Cisco Suarez, necromancer and a wee bit of a dumb ass, wakes up in a dumpster. Wait. Can the dead wake? Cisco is full on dead and he’s none too happy to learn about it, especially since a variety of folks are set on seeing him dead. Again.
The Miami heat can be harsh, especially if you’re already prone to giving off body odor. Cisco needs info and the first person he runs into that he knows is Milena, who was his sister Seleste’s BFF. Cisco soon learns what tragedy befell his family and he’s heart broken and ticked off all at the same time.
The Haitian gang, The Bone Saints, are after him and he’s not too sure why. They have a new leader, Baptiste, who is dead set on ending Cisco’ second life. Cisco has few options so he calls upon his friends for info and aide. There’s the Norwegian biker tattoo artist Kasper, his boyhood school friend Evan Cross (who’s as straight laced as you can get), and his buddy in studying the dark arts Martine. Unfortunately, Cisco will get less aide tham he hoped for and more info than he can easily handle.
This is a wonderful nitty gritty urban fantasy detective story. Miami provides the author with the opportunity to mix in several cultures and languages. Of course, I loved all the food references. Cisco has that interesting mix of boyish charm, machismo, underdog, do-gooder, and more power than he can easily handle. It made for a fascinating character set in a place that ties together several cultures, and hence, several mythologies.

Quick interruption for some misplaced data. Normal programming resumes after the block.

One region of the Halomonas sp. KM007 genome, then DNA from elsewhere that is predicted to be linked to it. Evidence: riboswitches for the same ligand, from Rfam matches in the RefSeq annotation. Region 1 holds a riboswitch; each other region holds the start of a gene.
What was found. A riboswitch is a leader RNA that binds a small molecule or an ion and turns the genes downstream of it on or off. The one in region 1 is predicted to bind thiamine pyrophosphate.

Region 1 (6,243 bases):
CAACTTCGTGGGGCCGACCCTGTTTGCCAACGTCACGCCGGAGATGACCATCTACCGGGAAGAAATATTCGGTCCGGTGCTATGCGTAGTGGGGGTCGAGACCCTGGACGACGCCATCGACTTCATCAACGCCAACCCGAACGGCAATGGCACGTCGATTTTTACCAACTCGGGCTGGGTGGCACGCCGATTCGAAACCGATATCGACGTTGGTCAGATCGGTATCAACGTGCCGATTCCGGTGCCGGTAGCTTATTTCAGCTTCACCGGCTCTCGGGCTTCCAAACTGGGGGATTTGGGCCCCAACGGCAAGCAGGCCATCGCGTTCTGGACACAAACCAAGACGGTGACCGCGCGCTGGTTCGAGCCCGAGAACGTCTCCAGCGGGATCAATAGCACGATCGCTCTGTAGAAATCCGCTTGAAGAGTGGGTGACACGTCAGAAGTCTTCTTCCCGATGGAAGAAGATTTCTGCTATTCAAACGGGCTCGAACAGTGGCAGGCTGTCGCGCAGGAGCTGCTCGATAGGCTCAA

I often found myself cheering on this necromancer, which is not something I have done often. I mean, it’s just wrong to mess with the dead, right? But Cisco made me see the right of it. After all, there’s utilizing the dead for a higher purpose and then there’s abusing your necromancer privileges. Cisco sometimes walks a fine line, but that only added to the tension and enjoyment of the story.
My one quibble is the ladies. They are few and far between and mostly are comforters and sex objects. Now part of that is how Cisco sees the world, so I can see that adding to the character’s personality, but the ladies as a whole aren’t well represented. Martine has some skills in necromancy, but she has a pretty small role. Max, a body guard, I think has like 5 lines for the entire book and is one-dimensional. Seleste gets a nod and Milena has the largest role mostly because Cisco spends plenty of time admiring her figure. There’s an od girlfriend who also gets a nod but must be protected from the truth as she’s too fragile to handle it. It’s modern-day Miami, which is known for a lot of things, including their bad ass women (for example the numerous ladies from the series Dexter). Alas, this book was lacking in this regard.
With that said, it was still a very engaging story and an excellent addition to the urban fantasy genre. Apparently, the dead can be used more creatively than I expected. The balance of humor and serious points kept me on Cisco’s side throughout the book.
I received this book as a gift from the author with no strings attached.